There are many scripture passages that expound upon the benefits of being persistent in prayer. But prayer is not always simplistic, sometimes it can be complex, not the actual praying process itself but what we are specifically praying for and why we are asking something of God. Sometimes we simply need God’s guidance, sometimes we need Him to open our own eyes and hearts because of things that we have done and the possible harm that may have been caused. Sometimes we know what needs to be fixed but we simply don’t know how to fix it. And sometimes we think we know what needs to be fixed and our misconception is actually part of the problem. Sometimes things can get real complicated and we just need God to sort the whole thing out for us. And sometimes the sorting things out includes us. God never puts bandaids on things that need fixing. If there is something that needs healing, true healing, especially in relationships, He goes to the root of the problem. Sometimes where we think the problem lies and where it actually lies are not one and the same place or person.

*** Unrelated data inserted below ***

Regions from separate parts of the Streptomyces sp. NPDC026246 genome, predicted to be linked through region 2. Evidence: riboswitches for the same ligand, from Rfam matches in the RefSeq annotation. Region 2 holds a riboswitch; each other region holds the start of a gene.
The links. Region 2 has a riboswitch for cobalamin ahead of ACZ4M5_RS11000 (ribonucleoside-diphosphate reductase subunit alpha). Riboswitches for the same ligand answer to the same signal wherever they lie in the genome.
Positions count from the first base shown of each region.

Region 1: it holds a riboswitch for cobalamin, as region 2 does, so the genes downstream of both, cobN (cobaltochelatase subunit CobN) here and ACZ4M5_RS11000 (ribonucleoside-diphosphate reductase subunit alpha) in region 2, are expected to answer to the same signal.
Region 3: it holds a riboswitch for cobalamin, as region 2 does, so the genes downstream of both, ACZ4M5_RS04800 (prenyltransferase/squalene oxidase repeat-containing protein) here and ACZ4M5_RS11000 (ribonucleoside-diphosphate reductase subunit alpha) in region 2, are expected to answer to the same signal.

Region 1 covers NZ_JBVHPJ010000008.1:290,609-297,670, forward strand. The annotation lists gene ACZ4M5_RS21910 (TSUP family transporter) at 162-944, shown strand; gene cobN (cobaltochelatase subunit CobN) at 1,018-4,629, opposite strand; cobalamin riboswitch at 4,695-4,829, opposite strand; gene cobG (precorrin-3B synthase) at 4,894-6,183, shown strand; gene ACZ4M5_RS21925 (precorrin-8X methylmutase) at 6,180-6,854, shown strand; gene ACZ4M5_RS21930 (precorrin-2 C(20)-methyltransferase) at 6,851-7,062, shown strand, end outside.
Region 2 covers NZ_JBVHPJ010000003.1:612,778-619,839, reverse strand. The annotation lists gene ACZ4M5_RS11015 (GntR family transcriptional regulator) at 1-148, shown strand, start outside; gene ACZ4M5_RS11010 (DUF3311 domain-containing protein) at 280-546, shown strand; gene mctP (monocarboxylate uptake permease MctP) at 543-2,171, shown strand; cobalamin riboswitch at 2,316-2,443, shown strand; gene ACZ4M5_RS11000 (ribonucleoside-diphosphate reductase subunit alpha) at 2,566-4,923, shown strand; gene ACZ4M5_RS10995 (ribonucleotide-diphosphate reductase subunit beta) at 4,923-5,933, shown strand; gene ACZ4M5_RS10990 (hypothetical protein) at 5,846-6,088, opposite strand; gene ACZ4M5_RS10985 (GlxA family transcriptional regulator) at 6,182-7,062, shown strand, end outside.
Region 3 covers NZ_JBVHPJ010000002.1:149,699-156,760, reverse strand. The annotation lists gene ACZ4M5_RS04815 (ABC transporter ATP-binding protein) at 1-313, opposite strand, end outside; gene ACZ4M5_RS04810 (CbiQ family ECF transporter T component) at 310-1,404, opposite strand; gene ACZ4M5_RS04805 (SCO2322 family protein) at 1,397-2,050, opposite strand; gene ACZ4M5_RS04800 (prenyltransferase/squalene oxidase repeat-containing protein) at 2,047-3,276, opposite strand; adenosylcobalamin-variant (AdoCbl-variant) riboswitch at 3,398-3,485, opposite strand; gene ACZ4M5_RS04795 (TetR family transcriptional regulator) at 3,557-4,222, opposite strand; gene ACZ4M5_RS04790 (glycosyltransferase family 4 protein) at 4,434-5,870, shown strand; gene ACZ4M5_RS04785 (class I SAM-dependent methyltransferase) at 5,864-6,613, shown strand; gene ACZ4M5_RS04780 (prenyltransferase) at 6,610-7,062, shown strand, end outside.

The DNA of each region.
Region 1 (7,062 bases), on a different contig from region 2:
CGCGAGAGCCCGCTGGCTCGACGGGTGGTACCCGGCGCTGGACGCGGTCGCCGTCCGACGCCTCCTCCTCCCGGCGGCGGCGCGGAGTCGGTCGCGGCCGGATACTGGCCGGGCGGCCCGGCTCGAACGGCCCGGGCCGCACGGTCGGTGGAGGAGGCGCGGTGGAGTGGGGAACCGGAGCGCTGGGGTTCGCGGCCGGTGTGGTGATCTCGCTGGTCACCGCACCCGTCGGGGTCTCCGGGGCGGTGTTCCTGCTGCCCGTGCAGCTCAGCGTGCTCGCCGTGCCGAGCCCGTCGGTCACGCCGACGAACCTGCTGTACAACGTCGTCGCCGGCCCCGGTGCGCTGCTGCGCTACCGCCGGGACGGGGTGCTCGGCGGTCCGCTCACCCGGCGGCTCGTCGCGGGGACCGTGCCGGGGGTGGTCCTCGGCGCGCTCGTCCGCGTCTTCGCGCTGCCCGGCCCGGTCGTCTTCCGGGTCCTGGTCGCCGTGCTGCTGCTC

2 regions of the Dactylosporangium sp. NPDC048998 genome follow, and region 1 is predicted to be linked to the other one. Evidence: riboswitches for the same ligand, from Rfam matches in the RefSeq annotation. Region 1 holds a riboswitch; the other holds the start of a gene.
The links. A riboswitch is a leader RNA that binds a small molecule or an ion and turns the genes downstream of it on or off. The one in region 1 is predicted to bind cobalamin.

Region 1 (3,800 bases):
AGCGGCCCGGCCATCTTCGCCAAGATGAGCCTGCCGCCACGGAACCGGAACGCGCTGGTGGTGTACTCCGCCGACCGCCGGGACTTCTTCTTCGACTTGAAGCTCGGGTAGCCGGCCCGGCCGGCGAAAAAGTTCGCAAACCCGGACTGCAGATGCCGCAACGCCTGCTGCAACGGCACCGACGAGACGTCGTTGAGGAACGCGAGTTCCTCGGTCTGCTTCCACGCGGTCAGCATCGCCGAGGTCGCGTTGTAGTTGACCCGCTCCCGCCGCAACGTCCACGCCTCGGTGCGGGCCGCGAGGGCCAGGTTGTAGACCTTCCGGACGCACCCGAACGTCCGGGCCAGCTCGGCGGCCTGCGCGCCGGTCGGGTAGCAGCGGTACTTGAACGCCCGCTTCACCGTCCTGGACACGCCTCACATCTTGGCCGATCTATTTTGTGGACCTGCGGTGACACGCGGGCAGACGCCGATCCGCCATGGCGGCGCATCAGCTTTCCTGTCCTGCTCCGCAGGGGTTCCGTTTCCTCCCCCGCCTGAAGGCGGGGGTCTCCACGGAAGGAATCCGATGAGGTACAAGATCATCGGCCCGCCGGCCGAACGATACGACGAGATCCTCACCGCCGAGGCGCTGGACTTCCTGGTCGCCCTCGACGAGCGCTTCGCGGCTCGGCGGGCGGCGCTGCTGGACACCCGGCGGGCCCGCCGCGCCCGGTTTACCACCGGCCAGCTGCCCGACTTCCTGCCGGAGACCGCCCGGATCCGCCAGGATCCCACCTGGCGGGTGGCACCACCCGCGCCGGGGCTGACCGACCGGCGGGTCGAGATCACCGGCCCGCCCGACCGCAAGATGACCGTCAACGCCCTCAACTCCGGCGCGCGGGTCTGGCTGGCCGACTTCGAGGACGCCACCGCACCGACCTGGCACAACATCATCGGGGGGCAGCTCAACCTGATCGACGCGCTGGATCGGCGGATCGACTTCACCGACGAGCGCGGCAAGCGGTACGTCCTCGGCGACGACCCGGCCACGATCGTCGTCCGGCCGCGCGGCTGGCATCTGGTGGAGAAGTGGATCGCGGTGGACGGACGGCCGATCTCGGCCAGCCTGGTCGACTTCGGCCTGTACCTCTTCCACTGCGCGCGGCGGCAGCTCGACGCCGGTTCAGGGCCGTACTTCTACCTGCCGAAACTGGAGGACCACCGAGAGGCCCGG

Yet God’s Word tells us to be persistent, to keep the prayers coming so to speak. Have you ever wondered why God asks us to be persistent? Why He asks us to keep asking for something, time and time again? Didn’t He hear the first time we asked Him? If He heard us, why do we need to keep asking for the same thing?